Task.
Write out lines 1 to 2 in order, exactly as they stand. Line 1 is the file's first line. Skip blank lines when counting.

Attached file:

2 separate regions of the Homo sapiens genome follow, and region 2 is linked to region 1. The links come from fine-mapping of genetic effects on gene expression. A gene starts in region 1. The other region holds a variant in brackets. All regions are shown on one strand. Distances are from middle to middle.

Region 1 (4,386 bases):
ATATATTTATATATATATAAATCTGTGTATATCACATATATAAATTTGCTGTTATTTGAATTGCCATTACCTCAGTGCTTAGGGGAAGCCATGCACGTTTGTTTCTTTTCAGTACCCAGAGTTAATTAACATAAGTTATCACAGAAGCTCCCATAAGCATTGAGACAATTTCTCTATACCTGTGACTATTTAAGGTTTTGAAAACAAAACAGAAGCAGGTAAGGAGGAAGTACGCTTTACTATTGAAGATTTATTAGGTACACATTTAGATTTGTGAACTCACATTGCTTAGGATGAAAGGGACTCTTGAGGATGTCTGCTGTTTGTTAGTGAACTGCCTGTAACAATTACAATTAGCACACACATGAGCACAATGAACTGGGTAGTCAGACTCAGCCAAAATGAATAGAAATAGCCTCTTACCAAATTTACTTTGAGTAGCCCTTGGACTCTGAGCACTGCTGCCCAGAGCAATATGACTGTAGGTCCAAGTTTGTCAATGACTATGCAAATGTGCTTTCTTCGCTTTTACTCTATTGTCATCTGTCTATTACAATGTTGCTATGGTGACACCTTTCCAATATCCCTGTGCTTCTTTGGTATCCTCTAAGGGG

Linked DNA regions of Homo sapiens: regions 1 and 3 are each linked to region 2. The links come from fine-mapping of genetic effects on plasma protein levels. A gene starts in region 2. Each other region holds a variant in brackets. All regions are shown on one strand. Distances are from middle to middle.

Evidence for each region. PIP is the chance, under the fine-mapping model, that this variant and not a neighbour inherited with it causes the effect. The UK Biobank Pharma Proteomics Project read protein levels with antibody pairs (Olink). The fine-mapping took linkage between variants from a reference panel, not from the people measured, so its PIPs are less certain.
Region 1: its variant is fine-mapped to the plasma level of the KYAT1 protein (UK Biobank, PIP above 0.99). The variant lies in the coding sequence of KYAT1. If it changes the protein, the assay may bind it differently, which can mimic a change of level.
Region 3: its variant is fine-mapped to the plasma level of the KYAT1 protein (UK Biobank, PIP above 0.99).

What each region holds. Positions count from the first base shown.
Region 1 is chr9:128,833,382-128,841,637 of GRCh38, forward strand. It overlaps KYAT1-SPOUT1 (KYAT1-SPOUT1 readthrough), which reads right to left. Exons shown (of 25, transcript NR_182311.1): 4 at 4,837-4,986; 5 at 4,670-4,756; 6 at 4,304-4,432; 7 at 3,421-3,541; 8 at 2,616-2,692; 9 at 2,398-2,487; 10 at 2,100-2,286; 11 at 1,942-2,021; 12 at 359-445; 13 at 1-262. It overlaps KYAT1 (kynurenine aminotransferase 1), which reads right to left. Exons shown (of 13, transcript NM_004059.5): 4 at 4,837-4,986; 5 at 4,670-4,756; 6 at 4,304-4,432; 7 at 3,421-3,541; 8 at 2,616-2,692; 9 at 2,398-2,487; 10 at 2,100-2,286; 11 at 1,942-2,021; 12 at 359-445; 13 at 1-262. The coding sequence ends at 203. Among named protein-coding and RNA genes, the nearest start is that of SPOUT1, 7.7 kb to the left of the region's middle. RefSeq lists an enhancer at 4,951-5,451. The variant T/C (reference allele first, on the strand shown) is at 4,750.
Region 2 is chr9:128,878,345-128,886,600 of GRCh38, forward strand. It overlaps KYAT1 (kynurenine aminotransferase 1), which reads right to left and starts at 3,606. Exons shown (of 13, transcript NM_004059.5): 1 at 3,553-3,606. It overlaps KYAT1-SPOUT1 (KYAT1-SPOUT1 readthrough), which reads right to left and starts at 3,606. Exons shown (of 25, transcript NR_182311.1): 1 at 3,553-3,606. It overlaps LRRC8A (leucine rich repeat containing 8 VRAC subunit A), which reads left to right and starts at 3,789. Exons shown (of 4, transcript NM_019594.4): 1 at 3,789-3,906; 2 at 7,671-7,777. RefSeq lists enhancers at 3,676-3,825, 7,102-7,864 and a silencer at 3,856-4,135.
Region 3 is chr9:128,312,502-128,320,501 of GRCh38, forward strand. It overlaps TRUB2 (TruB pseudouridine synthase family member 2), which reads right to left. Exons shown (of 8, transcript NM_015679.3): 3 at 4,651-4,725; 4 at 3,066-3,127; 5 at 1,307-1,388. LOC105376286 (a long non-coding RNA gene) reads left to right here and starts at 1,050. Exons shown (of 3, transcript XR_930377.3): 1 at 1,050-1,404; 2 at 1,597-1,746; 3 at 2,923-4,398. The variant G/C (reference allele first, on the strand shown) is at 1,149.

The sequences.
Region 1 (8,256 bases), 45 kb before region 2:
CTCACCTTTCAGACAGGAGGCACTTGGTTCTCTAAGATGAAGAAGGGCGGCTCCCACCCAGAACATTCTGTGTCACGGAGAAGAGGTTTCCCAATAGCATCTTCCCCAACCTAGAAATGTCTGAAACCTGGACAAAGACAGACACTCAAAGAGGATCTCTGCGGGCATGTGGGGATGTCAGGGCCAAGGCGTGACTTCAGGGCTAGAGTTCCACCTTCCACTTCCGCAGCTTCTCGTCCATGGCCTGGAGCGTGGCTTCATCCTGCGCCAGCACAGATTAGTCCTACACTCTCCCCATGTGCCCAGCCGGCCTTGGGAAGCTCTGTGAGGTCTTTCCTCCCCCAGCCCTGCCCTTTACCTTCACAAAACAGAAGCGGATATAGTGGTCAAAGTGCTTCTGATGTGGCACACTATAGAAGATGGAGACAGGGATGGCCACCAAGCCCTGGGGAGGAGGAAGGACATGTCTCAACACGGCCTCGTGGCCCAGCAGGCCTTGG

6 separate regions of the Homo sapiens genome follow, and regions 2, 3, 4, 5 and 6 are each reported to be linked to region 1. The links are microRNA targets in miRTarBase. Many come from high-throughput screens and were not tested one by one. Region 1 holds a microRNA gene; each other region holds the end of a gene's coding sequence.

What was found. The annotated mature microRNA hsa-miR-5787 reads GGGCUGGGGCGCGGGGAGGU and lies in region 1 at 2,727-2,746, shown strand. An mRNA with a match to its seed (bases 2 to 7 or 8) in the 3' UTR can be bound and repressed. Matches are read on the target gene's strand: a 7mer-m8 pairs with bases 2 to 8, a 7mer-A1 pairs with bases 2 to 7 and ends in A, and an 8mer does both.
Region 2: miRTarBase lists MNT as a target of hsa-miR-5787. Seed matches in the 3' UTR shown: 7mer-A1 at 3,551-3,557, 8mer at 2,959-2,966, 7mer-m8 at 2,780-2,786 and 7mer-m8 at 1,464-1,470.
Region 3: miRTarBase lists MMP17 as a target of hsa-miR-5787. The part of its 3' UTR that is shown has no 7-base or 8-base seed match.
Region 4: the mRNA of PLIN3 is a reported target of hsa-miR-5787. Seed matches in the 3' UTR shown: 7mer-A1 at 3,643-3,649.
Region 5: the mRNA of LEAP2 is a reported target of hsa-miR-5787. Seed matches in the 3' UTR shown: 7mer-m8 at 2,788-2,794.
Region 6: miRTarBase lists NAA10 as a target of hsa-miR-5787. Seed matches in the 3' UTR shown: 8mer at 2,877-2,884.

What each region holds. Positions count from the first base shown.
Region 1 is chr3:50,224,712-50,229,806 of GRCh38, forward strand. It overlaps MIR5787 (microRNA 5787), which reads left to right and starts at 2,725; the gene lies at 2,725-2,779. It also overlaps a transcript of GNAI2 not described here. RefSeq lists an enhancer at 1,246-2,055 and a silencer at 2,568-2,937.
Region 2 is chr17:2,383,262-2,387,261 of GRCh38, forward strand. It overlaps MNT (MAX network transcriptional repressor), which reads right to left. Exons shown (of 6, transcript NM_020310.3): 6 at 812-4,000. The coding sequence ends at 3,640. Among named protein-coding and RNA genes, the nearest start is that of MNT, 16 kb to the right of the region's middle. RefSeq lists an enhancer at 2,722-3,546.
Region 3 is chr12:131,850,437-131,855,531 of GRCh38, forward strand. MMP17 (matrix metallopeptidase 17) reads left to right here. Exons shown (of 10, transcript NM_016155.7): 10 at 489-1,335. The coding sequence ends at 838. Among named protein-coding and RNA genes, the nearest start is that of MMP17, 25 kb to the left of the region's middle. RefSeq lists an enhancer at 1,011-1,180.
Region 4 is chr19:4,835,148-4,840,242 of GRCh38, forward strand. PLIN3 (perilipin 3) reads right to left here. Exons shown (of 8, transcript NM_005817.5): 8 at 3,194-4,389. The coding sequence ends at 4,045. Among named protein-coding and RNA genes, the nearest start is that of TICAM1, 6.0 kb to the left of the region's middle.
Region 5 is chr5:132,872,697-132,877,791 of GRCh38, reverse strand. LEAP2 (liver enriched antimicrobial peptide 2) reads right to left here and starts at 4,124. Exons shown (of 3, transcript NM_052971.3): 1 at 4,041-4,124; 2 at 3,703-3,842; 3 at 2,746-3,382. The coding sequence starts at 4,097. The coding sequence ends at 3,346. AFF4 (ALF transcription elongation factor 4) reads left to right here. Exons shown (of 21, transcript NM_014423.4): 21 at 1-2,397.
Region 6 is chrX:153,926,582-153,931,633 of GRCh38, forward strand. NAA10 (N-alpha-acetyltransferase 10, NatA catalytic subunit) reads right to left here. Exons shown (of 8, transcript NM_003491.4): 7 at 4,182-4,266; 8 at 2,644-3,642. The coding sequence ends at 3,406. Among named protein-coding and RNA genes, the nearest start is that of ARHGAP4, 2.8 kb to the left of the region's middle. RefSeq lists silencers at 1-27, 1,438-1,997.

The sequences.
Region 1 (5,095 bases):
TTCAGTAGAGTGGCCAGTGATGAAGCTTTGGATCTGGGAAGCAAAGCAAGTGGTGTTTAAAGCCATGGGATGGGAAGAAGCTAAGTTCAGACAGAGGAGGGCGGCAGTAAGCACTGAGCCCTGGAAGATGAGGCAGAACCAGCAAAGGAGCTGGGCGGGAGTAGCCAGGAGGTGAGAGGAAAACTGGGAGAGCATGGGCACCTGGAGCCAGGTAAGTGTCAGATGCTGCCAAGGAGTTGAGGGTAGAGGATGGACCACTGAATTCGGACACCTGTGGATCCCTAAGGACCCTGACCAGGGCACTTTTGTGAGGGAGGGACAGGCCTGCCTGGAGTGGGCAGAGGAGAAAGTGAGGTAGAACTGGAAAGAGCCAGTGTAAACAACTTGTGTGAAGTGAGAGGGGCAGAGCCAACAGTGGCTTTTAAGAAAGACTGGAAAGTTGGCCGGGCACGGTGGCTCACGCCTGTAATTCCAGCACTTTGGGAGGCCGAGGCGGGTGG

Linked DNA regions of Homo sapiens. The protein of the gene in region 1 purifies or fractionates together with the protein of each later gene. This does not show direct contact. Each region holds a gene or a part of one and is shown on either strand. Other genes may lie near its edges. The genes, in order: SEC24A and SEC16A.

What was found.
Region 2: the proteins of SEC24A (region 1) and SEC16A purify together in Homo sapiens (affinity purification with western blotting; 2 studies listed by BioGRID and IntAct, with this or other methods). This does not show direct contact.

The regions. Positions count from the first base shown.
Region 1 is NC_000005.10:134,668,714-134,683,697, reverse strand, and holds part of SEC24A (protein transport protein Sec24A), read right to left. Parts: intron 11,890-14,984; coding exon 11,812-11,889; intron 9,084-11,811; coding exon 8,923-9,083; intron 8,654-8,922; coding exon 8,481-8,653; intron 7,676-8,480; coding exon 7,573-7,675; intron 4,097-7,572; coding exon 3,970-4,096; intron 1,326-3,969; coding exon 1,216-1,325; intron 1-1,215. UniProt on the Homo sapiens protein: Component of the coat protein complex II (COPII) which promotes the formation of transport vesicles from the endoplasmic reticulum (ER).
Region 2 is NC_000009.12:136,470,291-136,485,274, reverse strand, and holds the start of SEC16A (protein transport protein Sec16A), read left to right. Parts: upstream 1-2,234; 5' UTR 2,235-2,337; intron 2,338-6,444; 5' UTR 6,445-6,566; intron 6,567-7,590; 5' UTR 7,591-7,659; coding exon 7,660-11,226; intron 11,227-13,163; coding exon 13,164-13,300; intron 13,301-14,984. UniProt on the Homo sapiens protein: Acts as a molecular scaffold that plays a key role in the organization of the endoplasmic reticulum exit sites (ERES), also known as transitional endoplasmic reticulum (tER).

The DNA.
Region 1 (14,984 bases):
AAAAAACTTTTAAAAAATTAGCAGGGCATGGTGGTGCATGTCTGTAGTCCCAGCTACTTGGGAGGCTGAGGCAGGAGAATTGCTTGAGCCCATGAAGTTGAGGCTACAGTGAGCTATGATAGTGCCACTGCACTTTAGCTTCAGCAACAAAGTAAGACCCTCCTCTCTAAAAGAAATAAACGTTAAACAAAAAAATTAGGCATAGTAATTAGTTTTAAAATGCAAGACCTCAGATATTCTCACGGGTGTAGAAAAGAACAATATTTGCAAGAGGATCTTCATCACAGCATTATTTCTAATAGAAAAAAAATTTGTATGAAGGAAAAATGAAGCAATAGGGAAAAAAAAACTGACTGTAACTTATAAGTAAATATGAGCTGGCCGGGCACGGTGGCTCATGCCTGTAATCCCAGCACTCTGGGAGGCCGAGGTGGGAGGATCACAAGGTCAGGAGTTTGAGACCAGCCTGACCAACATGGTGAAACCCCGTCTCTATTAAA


2 separate regions of the Homo sapiens genome follow, and region 2 is linked to region 1. The links come from fine-mapping of genetic effects on gene expression. A gene starts in region 1. The other region holds a variant in brackets. All regions are shown on one strand. Distances are from middle to middle.

Region 1 (4,386 bases):